Posted: 05.04.21 at 11:35 by Daniel Clark, Local Democracy Reporter
The current proposal for improving Sidmouth’s sea defences is being put on hold after it emerged that funding could be available for a better, but more expensive, alternative.
The potential for a ‘bigger and better’ scheme was announced by the district council at the end of February, following a change in the rules on eligibility for funding; read more here.
Last week the council’s cabinet voted to pause the existing £9 million scheme so that alternative measures, previously thought to be unaffordable, can be explored.
These measures are likely to be more sustainable and less costly to maintain – but if they are adopted, there will be a delay of up to two years in starting construction.
The council plans to carry out temporary work including rock armour at East Beach to prevent further erosion during this period.
The current £9 million option would involve beach replenishment, periodic beach recycling, a new rock groyne on East Beach and modifications to the River Sid training wall.
It would also include raising the height of the splash wall along the seafront slightly, and then topping it up with temporary storm barriers or strong glass panels when needed.
Back in 2017, Sidmouth town councillors had backed a scheme with four additional semi-obscured offshore ‘reefs’ in the sea off East Beach, but as it cost up to £20m – the most expensive of all the options – it wasn’t taken forward.
Other options rejected had included modifying the rock groynes at Bedford Steps, York Steps and East Pier Rock into T shapes, placing a slope of large boulders next to the seawall, removing the current rock groynes on the beach and installing more breakwaters similar to those on the main beach and East Beach.
Tom Buxton-Smith, an engineer with the district council, told Wednesday’s cabinet meeting that pausing the £9 million scheme will give an opportunity to technically investigate the other options, which could be more sustainable, with lower ongoing maintenance costs to the council, and a better visual solution for East Beach and the World Heritage Coast.
But he warned that if, after the six months, another option is chosen, it is likely to to another four years before construction can begin – a two-year delay.
He said if the cabinet voted to pause the scheme for six months to investigate the alternatives, they should investigate temporary works at Pennington Point and East Beach, such as a temporary rock revetment at rock armour at the base of the cliffs.
He said: “In the short term, it will slow down erosion rates, meaning the cliff edge will be kept away from residents’ houses for longer, the mouth of the River Sid remains better protected from South Easterly storms, meaning a reduction in flood risk to Sidmouth Town, and removes pressure to deliver the Beach Management Plan quickly, which will allow time to further assess other options and allow further post-pandemic public consultation.”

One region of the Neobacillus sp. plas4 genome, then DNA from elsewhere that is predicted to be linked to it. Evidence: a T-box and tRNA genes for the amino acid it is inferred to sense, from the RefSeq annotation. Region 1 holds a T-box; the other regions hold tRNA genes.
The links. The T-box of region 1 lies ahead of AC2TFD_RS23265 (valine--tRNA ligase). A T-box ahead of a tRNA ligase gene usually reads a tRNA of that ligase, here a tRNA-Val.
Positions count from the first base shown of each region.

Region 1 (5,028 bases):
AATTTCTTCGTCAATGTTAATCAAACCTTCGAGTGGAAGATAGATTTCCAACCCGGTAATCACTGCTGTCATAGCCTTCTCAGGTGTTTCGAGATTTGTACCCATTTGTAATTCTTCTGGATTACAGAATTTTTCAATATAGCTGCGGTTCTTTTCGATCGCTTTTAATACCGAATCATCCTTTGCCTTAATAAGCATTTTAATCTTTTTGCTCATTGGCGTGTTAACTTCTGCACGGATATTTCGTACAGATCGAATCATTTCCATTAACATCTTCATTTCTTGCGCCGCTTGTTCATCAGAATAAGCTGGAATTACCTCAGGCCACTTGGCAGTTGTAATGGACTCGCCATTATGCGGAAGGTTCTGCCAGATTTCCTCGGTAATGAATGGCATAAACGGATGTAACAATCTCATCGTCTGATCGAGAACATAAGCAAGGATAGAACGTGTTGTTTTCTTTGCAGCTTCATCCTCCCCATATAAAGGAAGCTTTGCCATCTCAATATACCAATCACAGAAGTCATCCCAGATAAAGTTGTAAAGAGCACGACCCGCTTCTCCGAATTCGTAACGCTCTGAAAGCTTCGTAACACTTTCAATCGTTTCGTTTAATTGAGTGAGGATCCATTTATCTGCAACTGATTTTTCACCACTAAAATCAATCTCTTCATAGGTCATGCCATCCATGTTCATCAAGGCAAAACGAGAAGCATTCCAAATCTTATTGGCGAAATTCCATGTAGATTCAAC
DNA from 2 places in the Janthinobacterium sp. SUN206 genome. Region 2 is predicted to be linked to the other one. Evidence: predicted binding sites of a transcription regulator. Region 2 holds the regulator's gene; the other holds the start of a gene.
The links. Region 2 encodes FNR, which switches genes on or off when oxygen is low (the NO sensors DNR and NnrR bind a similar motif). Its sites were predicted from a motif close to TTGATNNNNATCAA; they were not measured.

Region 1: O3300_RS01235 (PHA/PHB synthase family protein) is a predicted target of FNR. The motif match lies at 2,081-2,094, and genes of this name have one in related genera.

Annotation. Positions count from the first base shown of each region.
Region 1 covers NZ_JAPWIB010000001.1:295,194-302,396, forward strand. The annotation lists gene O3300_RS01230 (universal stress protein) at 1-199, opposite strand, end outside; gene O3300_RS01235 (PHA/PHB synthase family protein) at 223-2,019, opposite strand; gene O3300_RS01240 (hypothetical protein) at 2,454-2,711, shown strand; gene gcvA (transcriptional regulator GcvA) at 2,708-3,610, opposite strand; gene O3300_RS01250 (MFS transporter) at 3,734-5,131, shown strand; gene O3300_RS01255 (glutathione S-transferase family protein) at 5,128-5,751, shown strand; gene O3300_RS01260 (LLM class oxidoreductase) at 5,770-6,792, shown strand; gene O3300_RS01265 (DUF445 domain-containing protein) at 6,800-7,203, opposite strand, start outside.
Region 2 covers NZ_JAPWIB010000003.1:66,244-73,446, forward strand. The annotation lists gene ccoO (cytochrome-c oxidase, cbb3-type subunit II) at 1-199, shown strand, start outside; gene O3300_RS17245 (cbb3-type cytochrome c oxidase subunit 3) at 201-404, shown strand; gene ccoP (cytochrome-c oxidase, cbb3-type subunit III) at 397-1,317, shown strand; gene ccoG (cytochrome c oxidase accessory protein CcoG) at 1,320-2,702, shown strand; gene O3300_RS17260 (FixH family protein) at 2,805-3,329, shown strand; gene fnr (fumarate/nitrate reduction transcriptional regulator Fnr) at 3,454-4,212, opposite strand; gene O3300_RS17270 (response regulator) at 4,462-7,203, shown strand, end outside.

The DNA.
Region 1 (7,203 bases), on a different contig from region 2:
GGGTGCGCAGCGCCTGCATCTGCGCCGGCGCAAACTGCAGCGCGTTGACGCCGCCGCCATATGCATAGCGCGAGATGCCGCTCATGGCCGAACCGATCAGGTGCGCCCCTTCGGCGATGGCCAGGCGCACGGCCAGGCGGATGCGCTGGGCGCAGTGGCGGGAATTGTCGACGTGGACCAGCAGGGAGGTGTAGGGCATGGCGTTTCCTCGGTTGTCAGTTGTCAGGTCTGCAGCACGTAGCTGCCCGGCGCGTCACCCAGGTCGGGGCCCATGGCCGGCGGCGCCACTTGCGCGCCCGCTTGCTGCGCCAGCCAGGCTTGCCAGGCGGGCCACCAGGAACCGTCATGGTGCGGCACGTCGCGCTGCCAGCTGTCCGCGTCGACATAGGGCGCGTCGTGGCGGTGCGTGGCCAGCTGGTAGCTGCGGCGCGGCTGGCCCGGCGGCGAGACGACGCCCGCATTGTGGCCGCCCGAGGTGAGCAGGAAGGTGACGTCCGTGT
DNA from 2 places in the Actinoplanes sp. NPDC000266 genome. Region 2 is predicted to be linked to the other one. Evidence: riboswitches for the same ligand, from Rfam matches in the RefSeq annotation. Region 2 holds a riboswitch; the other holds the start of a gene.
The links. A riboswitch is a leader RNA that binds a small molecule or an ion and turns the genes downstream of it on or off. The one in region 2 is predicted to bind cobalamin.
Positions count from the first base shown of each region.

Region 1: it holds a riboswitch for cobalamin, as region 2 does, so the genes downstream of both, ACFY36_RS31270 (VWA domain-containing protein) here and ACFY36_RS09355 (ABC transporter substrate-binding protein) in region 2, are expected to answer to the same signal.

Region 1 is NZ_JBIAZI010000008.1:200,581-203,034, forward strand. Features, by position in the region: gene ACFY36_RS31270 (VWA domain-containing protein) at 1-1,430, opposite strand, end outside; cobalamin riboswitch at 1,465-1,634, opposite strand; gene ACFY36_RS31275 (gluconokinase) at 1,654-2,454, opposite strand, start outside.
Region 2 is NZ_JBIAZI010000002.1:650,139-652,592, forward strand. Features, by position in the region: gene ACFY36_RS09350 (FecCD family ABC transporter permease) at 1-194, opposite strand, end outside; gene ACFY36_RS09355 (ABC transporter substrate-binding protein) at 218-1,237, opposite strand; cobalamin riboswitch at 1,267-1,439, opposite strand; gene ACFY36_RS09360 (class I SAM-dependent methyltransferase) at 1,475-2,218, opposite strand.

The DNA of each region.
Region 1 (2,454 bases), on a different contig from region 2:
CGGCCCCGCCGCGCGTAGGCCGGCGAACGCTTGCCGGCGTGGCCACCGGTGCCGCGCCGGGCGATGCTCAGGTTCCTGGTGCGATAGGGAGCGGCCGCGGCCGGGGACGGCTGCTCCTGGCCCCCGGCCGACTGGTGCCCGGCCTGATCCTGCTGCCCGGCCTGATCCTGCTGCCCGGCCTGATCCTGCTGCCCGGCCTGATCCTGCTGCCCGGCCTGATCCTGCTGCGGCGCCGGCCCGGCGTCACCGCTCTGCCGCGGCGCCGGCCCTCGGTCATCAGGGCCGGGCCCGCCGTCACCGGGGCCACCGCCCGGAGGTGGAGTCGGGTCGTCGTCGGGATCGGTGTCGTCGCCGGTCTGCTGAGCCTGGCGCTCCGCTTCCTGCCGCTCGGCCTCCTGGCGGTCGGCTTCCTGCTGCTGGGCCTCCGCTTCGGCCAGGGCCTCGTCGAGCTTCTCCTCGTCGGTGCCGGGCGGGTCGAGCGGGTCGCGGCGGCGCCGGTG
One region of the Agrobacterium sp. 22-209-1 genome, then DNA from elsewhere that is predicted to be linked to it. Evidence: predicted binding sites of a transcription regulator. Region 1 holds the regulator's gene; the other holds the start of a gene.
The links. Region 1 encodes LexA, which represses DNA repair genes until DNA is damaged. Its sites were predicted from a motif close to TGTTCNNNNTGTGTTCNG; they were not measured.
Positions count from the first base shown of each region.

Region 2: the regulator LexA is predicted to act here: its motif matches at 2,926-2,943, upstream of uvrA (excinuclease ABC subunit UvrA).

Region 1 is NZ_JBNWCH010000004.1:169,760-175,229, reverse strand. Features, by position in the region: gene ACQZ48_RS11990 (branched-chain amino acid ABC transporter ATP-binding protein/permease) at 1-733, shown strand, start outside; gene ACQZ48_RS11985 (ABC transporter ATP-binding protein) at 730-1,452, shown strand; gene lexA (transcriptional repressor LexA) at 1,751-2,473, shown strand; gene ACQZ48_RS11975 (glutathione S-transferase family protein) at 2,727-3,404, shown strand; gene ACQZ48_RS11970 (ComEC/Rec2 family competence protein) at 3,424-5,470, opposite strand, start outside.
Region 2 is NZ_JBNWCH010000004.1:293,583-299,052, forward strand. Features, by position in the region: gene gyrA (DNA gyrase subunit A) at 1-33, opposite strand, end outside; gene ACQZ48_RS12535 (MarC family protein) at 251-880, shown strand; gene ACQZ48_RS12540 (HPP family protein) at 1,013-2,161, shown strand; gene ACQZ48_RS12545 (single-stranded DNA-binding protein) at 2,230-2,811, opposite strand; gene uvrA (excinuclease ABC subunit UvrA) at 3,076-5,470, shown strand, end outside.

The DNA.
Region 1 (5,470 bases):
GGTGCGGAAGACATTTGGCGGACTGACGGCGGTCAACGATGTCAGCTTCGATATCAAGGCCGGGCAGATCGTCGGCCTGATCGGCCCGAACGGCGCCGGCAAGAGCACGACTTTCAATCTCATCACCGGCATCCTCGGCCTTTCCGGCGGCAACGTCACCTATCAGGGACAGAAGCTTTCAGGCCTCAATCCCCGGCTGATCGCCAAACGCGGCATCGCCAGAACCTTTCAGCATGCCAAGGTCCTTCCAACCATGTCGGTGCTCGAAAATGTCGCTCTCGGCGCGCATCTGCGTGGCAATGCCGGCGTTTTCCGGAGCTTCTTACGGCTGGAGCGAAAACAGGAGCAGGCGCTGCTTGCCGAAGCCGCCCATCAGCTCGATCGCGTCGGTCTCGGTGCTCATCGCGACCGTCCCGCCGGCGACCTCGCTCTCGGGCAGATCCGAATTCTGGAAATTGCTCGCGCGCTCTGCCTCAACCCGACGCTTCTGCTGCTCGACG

But he added: “It is possible that temporary planning permission will not be granted, the rock armour will be unsightly, and will be the first thing residents/visitors see of the World Heritage site when looking east from the Esplanade, and placing rock armour in front of the cliffs could be argued to be desecrating a pristine site with many important designations, albeit temporarily.”
Cllr Denise Bickey, who represents the Sidmouth Town ward, said: “If we were desperate to plough ahead, it’s like being on the M5 when want to be on the M4, and it’s pointless to keep ploughing ahead with the wrong plan, so we can go back to the drawing board and find good ways to change it so everyone in the town can be as happy as can be. Pausing it and a temporary solution and to really get it right is so important.”
Cllr John Loudoun, who represents the Sidmouth Rural ward, added: “The residents of Cliff Road whose parts of their gardens are falling daily into the sea have a great deal at stake in this.
“We need to think of the residents above East Beach as if we do this, it brings added angst and anxiety to them as they thought they knew what was going to happen and when, now they are less certain. So to give the support and encouragement, we need to go with the temporary permission, and I hope we can deliver all of this is good time for those residents and the rest of the town.”
The cabinet voted by eight votes to none, with two abstentions, in favour of pausing the project for six months to look at viability of other previously dismissed options, and to approve the investigation of temporary planning permission and installation of rock armour at East Beach.
Engineers and specialist consultants will spend up to six months reviewing and assessing various alternatives, and produce a report on whether to go ahead with the original preferred option or use the additional funding to finance a different option which may be more beneficial.